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Fast-tracking camera could soon make its way into sports broadcasting


No matter how quickly you can pan a camera to follow the action, fast-moving objects are always one of the more difficult things to capture. If you watch sports on TV, you’ve probably noticed the cameramen trying their best to follow a ball as it’s being passed from player to player when the camera is zoomed up close for a tight shot. But a new high-speed tracking camera currently under development at the Ishikawa Oku Lab at the University of Tokyo that’s able to track a moving object while always keeping it in the center of frame, could someday improve how a camera captures action.

To track an object, normally the entire camera – lens and sensor – is moved to face the object. This is fine if the object you’re shooting is slow moving and you can predict its path. To achieve its high-speed tracking, the prototype camera uses two mirrors that rotate quickly for pan and tilt while the camera remains still, sending the image to the lens and sensor. The system also uses a fast image processor that records and processes the image every 1/1000th of a second, which allows the camera to continuously track and stabilize the object in the frame. Incorporating optics called a pupil shift system, the camera can capture wide-angle shots with a small mirror.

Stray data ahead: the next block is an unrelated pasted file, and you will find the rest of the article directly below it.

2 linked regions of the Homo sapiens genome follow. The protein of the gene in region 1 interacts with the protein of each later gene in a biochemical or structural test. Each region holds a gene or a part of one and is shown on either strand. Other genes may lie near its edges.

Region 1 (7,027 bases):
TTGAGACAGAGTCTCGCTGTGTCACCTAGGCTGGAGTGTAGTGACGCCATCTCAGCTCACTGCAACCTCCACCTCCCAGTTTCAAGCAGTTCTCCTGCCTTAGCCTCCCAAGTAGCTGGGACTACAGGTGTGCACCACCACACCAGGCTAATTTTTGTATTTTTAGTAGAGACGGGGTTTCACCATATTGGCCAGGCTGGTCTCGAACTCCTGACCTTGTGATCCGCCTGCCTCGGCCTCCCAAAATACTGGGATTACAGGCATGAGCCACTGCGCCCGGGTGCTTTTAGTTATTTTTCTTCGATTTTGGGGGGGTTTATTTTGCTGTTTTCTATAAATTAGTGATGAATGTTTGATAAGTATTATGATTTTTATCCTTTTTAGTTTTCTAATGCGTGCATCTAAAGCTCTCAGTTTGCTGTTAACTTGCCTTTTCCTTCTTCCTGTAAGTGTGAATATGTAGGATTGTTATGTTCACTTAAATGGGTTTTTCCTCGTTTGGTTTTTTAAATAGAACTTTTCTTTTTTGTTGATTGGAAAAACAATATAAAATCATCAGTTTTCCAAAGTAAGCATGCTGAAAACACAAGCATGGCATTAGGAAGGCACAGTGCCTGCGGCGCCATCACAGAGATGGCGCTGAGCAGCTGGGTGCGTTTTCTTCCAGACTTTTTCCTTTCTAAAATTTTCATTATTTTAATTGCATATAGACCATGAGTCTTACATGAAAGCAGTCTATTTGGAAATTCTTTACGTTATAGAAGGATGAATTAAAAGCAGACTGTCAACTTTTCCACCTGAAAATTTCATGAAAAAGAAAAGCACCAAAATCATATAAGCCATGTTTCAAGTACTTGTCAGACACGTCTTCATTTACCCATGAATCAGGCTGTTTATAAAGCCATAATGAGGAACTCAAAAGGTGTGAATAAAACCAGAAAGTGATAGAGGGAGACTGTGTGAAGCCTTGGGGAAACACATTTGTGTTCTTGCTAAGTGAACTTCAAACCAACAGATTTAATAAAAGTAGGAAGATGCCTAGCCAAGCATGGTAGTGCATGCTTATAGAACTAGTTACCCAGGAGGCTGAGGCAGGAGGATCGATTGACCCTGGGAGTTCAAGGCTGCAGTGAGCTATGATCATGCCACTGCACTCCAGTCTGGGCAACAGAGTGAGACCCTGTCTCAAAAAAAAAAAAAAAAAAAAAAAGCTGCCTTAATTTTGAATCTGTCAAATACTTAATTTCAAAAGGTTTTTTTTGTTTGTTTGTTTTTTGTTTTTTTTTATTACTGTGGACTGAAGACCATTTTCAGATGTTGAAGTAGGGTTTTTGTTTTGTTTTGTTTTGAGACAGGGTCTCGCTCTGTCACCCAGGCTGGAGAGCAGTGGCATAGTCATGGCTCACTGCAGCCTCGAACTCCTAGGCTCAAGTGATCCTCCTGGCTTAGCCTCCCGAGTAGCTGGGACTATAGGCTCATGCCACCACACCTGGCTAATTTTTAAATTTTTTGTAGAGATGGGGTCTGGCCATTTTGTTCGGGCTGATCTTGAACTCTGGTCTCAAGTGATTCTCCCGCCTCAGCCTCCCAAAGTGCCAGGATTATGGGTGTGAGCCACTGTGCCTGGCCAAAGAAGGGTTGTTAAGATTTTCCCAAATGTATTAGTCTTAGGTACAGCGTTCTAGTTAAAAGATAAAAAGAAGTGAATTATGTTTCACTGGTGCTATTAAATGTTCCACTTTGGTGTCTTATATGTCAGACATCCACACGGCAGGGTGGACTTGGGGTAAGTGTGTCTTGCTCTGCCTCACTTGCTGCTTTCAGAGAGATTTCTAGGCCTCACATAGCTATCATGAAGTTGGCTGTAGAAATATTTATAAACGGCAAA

“This makes it possible to change where you’re looking really quickly,” said researcher Hiromasa Oku. In a video demonstration, “We’re tracking a table tennis ball. The ball moves extremely fast, but this system can keep compensating for the ball’s motion, so the ball stays in the middle of the image.”

Oku added: “For example, this system can record, in great detail, the instant a player hits a home run, including how the bat bends and the ball reacts, and the ball’s subsequent path. Or in soccer, it can record things like penalty kicks in amazing detail. We think this will make it possible to shoot sports in a really compelling way.”

The researchers are now testing the camera outdoors at sporting events to check the system’s accuracy. If the camera, which records in Full HD resolution, is successful, Oku said it could be used for actual broadcasting in two years. 

Watch the video below to see the camera in action.

(Image and video via DigInfo TV)

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